Aligned with Ward's group, Kondratev et al. (42), working in mouse ventricular myocytes, reported that cariporide (NHE1 blocker) cannot prevent the rise in Na+ after stretch but blunts the increase in Ca2+, proposing that SACs, and not NHE1, are responsible for the increase in Na+ after stretch. Interestingly, it has been recently proposed that TRPCs are necessary mediators of pathological cardiac hypertrophy in mice, in part through calcineurin-nuclear factor of activated T-cell signaling (77), a pathway that we reported to be sensitive to NHE1 inhibition in rat (25). The possibility that SACs are playing a role in series with the release of ANG II, or even a possible interaction between the extracellular matrix (ECM) and myocytes, could explain these discrepancies. In connection with the latter, recent studies showed that mice lacking thrombospondin-4 (TSP-4), a matricellular protein thought to function as a matrix protein linker and whose expression is increased in heart failure (18), failed to show the Anrep effect or activate ERK1/2 (kinase upstream NHE1). Surprisingly, despite the Anrep phenomenon being absent in vivo from intact hearts as well as in vitro from papillary muscles from these knockout rodents not expressing TSP4, the SFR was detected in isolated single myocytes (without ECM and noncontractile cells) from this strain. These results lead to exiting alternative hypothesis. First, TSP4 (and possibly other matricellular proteins) may act as ECM-myocyte linkers, mechanically transducing force from myocyte to myocyte in between the ECM scaffold. Its absence allows slippage of myocytes with the consequent inadequate force transduction and diminished or absent Anrep effect. Second, TSP4 is normally present in the ECM (or cells others than myocytes), and its presence inactivate a yet-unknown Anrep-inhibiting factor; therefore, in the absence of the ECM (i.e.; isolated single myocytes), the Anrep is unaffected. The fact that in the mentioned study the addition of TSP4 to the TSP4−/− trabeculi preparation restored the Anrep effect suggests the latter concept, although further studies are necessary to elucidate this complex mechanism. Browe and Baumgarten (10) attached magnetic beads coated with antibodies to integrins and stretched myocytes by applying magnetic forces. They showed activation of Cl current (ICl swell). This Cl current is known to be activated by membrane deformation (10). These authors proposed a stretch-activated signaling cascade similar to the one depicted in Fig. 2. A pathway that, according to our scheme, could be localized upstream the release of ANG II.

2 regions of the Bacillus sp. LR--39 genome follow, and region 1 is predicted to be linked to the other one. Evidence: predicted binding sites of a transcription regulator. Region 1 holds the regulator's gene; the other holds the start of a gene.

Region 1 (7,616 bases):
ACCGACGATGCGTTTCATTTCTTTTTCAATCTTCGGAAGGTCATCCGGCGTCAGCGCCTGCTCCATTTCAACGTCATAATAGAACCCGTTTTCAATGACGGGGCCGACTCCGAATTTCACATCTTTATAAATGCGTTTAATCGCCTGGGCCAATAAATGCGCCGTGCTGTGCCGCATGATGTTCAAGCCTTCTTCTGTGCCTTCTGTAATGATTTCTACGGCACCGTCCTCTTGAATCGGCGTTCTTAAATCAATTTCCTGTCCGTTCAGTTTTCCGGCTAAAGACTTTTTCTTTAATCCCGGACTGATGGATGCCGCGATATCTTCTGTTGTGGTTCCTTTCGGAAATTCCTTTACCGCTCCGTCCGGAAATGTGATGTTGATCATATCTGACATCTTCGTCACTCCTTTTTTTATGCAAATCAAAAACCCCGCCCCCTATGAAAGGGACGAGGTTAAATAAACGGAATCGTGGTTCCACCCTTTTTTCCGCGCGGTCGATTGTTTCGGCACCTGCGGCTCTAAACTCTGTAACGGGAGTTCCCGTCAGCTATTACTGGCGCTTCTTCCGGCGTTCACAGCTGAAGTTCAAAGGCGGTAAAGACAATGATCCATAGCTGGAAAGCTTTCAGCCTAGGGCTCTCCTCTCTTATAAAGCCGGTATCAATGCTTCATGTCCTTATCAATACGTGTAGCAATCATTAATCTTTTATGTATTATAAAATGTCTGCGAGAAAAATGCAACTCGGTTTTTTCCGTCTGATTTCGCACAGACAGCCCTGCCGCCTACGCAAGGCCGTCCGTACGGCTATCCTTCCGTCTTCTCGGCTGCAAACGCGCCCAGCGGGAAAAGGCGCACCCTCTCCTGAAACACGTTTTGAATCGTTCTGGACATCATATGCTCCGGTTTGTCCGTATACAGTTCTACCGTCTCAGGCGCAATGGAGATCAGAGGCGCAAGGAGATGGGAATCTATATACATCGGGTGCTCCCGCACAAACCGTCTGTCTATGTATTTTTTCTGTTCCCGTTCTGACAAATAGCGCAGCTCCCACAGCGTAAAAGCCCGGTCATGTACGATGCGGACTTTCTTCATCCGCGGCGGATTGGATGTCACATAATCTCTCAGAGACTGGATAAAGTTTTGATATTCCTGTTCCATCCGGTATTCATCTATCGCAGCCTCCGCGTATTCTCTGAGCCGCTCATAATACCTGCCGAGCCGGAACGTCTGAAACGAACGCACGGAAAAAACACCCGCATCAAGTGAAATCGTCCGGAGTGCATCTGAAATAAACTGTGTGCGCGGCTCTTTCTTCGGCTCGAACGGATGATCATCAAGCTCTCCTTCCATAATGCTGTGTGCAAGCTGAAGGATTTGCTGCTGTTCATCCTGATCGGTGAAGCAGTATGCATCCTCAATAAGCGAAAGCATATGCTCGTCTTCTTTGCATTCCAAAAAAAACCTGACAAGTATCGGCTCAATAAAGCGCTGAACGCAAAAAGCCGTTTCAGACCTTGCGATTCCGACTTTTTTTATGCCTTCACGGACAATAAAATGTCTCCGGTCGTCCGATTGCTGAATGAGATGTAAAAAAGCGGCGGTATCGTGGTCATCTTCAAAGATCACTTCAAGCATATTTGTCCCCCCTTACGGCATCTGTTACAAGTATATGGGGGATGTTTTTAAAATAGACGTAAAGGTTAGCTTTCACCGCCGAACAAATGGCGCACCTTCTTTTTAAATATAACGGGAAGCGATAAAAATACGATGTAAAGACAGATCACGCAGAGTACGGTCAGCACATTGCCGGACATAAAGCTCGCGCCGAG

Fig. 2.